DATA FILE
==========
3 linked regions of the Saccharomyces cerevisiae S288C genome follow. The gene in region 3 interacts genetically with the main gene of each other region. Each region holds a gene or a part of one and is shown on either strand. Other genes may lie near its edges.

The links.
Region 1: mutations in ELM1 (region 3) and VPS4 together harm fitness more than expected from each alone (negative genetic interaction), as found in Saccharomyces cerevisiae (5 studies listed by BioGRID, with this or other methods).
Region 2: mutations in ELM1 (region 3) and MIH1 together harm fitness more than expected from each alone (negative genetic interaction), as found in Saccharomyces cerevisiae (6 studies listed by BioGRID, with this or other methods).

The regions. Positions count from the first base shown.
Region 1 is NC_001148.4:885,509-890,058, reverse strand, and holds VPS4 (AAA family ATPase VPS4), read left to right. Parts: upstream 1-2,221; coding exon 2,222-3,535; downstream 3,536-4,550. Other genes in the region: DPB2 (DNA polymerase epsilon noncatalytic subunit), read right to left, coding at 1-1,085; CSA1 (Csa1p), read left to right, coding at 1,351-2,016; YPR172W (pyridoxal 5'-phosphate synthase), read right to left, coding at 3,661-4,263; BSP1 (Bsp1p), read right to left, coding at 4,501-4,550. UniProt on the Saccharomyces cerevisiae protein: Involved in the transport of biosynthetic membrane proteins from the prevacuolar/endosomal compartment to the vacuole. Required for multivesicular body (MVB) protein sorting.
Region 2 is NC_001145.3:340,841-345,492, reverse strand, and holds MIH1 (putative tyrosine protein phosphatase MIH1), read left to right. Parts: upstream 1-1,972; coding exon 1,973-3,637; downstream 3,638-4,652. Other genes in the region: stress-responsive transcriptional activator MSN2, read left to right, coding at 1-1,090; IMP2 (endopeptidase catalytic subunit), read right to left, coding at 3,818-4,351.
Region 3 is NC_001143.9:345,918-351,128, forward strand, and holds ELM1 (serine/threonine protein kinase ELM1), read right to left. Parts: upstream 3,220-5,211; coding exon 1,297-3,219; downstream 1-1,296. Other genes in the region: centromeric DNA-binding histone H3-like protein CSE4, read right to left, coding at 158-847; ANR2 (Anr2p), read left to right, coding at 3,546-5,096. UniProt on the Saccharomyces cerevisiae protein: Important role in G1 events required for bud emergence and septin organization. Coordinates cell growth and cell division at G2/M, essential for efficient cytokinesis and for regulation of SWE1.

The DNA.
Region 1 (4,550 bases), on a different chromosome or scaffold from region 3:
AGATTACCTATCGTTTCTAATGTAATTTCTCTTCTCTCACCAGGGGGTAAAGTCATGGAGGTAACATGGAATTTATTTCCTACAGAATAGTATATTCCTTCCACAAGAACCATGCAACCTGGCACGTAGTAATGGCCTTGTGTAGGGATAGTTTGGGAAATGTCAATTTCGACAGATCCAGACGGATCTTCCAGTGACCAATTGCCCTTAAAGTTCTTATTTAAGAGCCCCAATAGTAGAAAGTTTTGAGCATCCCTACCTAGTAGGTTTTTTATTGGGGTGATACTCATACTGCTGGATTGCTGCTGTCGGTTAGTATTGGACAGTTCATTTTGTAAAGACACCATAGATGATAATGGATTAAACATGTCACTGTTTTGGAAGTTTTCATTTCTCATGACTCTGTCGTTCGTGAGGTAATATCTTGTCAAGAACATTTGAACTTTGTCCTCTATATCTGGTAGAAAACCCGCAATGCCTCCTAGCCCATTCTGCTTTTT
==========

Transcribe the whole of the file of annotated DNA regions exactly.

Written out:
3 linked regions of the Saccharomyces cerevisiae S288C genome follow. The gene in region 3 interacts genetically with the main gene of each other region. Each region holds a gene or a part of one and is shown on either strand. Other genes may lie near its edges.

The links.
Region 1: mutations in ELM1 (region 3) and VPS4 together harm fitness more than expected from each alone (negative genetic interaction), as found in Saccharomyces cerevisiae (5 studies listed by BioGRID, with this or other methods).
Region 2: mutations in ELM1 (region 3) and MIH1 together harm fitness more than expected from each alone (negative genetic interaction), as found in Saccharomyces cerevisiae (6 studies listed by BioGRID, with this or other methods).

The regions. Positions count from the first base shown.
Region 1 is NC_001148.4:885,509-890,058, reverse strand, and holds VPS4 (AAA family ATPase VPS4), read left to right. Parts: upstream 1-2,221; coding exon 2,222-3,535; downstream 3,536-4,550. Other genes in the region: DPB2 (DNA polymerase epsilon noncatalytic subunit), read right to left, coding at 1-1,085; CSA1 (Csa1p), read left to right, coding at 1,351-2,016; YPR172W (pyridoxal 5'-phosphate synthase), read right to left, coding at 3,661-4,263; BSP1 (Bsp1p), read right to left, coding at 4,501-4,550. UniProt on the Saccharomyces cerevisiae protein: Involved in the transport of biosynthetic membrane proteins from the prevacuolar/endosomal compartment to the vacuole. Required for multivesicular body (MVB) protein sorting.
Region 2 is NC_001145.3:340,841-345,492, reverse strand, and holds MIH1 (putative tyrosine protein phosphatase MIH1), read left to right. Parts: upstream 1-1,972; coding exon 1,973-3,637; downstream 3,638-4,652. Other genes in the region: stress-responsive transcriptional activator MSN2, read left to right, coding at 1-1,090; IMP2 (endopeptidase catalytic subunit), read right to left, coding at 3,818-4,351.
Region 3 is NC_001143.9:345,918-351,128, forward strand, and holds ELM1 (serine/threonine protein kinase ELM1), read right to left. Parts: upstream 3,220-5,211; coding exon 1,297-3,219; downstream 1-1,296. Other genes in the region: centromeric DNA-binding histone H3-like protein CSE4, read right to left, coding at 158-847; ANR2 (Anr2p), read left to right, coding at 3,546-5,096. UniProt on the Saccharomyces cerevisiae protein: Important role in G1 events required for bud emergence and septin organization. Coordinates cell growth and cell division at G2/M, essential for efficient cytokinesis and for regulation of SWE1.

The DNA.
Region 1 (4,550 bases), on a different chromosome or scaffold from region 3:
AGATTACCTATCGTTTCTAATGTAATTTCTCTTCTCTCACCAGGGGGTAAAGTCATGGAGGTAACATGGAATTTATTTCCTACAGAATAGTATATTCCTTCCACAAGAACCATGCAACCTGGCACGTAGTAATGGCCTTGTGTAGGGATAGTTTGGGAAATGTCAATTTCGACAGATCCAGACGGATCTTCCAGTGACCAATTGCCCTTAAAGTTCTTATTTAAGAGCCCCAATAGTAGAAAGTTTTGAGCATCCCTACCTAGTAGGTTTTTTATTGGGGTGATACTCATACTGCTGGATTGCTGCTGTCGGTTAGTATTGGACAGTTCATTTTGTAAAGACACCATAGATGATAATGGATTAAACATGTCACTGTTTTGGAAGTTTTCATTTCTCATGACTCTGTCGTTCGTGAGGTAATATCTTGTCAAGAACATTTGAACTTTGTCCTCTATATCTGGTAGAAAACCCGCAATGCCTCCTAGCCCATTCTGCTTTTT